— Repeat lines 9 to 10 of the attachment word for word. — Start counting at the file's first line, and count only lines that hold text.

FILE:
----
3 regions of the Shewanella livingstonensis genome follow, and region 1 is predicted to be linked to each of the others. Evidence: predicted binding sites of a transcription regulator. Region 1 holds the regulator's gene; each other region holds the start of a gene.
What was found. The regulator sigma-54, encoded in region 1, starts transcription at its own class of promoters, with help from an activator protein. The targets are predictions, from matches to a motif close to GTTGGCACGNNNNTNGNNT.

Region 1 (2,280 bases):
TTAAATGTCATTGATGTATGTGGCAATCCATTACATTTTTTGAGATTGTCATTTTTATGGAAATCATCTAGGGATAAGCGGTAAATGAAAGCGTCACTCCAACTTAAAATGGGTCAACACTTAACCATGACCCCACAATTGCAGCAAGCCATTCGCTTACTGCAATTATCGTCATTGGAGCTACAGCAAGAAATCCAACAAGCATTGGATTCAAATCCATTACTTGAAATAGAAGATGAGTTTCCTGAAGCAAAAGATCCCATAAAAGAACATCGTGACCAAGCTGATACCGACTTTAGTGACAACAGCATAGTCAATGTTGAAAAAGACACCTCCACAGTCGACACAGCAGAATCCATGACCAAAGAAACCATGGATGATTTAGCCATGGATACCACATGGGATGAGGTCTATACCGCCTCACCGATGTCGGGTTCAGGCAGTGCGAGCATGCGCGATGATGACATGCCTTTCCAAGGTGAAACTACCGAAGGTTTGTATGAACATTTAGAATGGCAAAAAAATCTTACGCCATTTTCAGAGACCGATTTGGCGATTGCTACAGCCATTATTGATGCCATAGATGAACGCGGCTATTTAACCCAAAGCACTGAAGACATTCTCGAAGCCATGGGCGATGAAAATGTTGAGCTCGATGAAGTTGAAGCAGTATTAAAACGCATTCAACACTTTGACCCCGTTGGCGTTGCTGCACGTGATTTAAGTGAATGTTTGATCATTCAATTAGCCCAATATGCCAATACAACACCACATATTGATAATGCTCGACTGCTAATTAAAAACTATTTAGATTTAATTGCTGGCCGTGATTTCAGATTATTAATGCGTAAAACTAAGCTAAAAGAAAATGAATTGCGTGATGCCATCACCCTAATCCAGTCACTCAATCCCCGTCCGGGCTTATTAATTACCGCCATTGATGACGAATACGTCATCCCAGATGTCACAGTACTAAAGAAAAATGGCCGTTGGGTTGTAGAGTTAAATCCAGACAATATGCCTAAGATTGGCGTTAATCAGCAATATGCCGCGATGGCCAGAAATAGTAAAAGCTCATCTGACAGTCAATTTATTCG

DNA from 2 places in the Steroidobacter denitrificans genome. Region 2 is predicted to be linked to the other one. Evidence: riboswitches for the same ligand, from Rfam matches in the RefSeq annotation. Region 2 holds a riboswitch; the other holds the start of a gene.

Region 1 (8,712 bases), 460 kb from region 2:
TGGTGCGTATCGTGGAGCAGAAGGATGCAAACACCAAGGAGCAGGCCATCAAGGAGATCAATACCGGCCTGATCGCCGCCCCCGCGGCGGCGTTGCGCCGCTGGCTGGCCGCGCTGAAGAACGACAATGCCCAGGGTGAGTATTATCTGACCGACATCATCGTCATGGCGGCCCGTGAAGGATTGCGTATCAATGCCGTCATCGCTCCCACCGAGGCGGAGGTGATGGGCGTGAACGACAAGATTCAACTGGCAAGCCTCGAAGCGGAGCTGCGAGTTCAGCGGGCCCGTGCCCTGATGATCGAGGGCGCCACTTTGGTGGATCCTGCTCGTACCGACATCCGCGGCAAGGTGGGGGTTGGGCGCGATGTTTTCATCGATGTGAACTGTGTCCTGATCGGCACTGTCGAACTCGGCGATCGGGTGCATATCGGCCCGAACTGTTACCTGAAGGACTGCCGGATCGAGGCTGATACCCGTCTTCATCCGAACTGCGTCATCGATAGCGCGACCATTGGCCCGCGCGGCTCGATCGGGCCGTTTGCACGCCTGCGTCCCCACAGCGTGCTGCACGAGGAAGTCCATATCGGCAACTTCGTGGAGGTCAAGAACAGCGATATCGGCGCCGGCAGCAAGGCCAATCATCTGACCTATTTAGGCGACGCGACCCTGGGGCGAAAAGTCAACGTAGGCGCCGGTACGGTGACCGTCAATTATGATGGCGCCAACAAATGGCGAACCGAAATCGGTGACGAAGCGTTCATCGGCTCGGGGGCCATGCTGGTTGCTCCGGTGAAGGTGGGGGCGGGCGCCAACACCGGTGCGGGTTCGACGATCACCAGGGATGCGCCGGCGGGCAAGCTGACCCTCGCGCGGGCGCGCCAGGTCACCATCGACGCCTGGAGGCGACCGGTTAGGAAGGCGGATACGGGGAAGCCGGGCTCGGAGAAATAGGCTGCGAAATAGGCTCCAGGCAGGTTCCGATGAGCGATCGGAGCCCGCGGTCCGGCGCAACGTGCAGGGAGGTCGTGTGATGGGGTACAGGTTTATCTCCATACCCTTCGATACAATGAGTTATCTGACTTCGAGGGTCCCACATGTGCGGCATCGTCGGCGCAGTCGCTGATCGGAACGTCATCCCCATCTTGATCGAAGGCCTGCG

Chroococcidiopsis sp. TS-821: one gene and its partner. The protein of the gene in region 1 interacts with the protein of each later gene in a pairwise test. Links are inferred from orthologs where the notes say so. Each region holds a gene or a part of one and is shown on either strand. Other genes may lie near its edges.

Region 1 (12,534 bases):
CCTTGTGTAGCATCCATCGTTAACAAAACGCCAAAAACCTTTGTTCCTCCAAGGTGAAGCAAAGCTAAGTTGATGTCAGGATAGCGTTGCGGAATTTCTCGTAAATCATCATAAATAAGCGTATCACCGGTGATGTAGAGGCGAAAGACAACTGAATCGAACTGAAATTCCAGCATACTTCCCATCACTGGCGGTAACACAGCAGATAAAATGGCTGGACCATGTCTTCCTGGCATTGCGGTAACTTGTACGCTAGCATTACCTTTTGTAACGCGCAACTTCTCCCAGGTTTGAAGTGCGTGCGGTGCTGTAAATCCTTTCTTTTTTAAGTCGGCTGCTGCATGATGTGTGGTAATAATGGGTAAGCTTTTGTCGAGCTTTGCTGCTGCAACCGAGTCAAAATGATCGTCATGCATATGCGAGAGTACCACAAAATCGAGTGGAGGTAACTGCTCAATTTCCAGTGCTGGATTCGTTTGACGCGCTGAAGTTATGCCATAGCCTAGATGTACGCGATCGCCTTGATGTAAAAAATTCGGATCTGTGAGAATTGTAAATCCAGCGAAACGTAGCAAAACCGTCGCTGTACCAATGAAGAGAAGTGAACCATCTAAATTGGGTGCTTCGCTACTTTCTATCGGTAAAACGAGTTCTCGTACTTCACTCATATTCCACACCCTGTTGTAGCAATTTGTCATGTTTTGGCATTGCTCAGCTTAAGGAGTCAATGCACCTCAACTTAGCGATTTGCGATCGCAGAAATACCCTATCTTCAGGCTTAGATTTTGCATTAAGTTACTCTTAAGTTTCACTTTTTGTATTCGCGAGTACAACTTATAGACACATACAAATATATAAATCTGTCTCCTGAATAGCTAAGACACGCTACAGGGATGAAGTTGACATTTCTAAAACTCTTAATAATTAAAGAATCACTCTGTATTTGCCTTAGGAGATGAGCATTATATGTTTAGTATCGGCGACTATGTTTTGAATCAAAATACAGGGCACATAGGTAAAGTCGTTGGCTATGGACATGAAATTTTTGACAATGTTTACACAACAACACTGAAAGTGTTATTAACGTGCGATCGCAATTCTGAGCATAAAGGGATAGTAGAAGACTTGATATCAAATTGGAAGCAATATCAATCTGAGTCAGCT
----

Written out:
Region 1 (12,534 bases):
CCTTGTGTAGCATCCATCGTTAACAAAACGCCAAAAACCTTTGTTCCTCCAAGGTGAAGCAAAGCTAAGTTGATGTCAGGATAGCGTTGCGGAATTTCTCGTAAATCATCATAAATAAGCGTATCACCGGTGATGTAGAGGCGAAAGACAACTGAATCGAACTGAAATTCCAGCATACTTCCCATCACTGGCGGTAACACAGCAGATAAAATGGCTGGACCATGTCTTCCTGGCATTGCGGTAACTTGTACGCTAGCATTACCTTTTGTAACGCGCAACTTCTCCCAGGTTTGAAGTGCGTGCGGTGCTGTAAATCCTTTCTTTTTTAAGTCGGCTGCTGCATGATGTGTGGTAATAATGGGTAAGCTTTTGTCGAGCTTTGCTGCTGCAACCGAGTCAAAATGATCGTCATGCATATGCGAGAGTACCACAAAATCGAGTGGAGGTAACTGCTCAATTTCCAGTGCTGGATTCGTTTGACGCGCTGAAGTTATGCCATAGCCTAGATGTACGCGATCGCCTTGATGTAAAAAATTCGGATCTGTGAGAATTGTAAATCCAGCGAAACGTAGCAAAACCGTCGCTGTACCAATGAAGAGAAGTGAACCATCTAAATTGGGTGCTTCGCTACTTTCTATCGGTAAAACGAGTTCTCGTACTTCACTCATATTCCACACCCTGTTGTAGCAATTTGTCATGTTTTGGCATTGCTCAGCTTAAGGAGTCAATGCACCTCAACTTAGCGATTTGCGATCGCAGAAATACCCTATCTTCAGGCTTAGATTTTGCATTAAGTTACTCTTAAGTTTCACTTTTTGTATTCGCGAGTACAACTTATAGACACATACAAATATATAAATCTGTCTCCTGAATAGCTAAGACACGCTACAGGGATGAAGTTGACATTTCTAAAACTCTTAATAATTAAAGAATCACTCTGTATTTGCCTTAGGAGATGAGCATTATATGTTTAGTATCGGCGACTATGTTTTGAATCAAAATACAGGGCACATAGGTAAAGTCGTTGGCTATGGACATGAAATTTTTGACAATGTTTACACAACAACACTGAAAGTGTTATTAACGTGCGATCGCAATTCTGAGCATAAAGGGATAGTAGAAGACTTGATATCAAATTGGAAGCAATATCAATCTGAGTCAGCT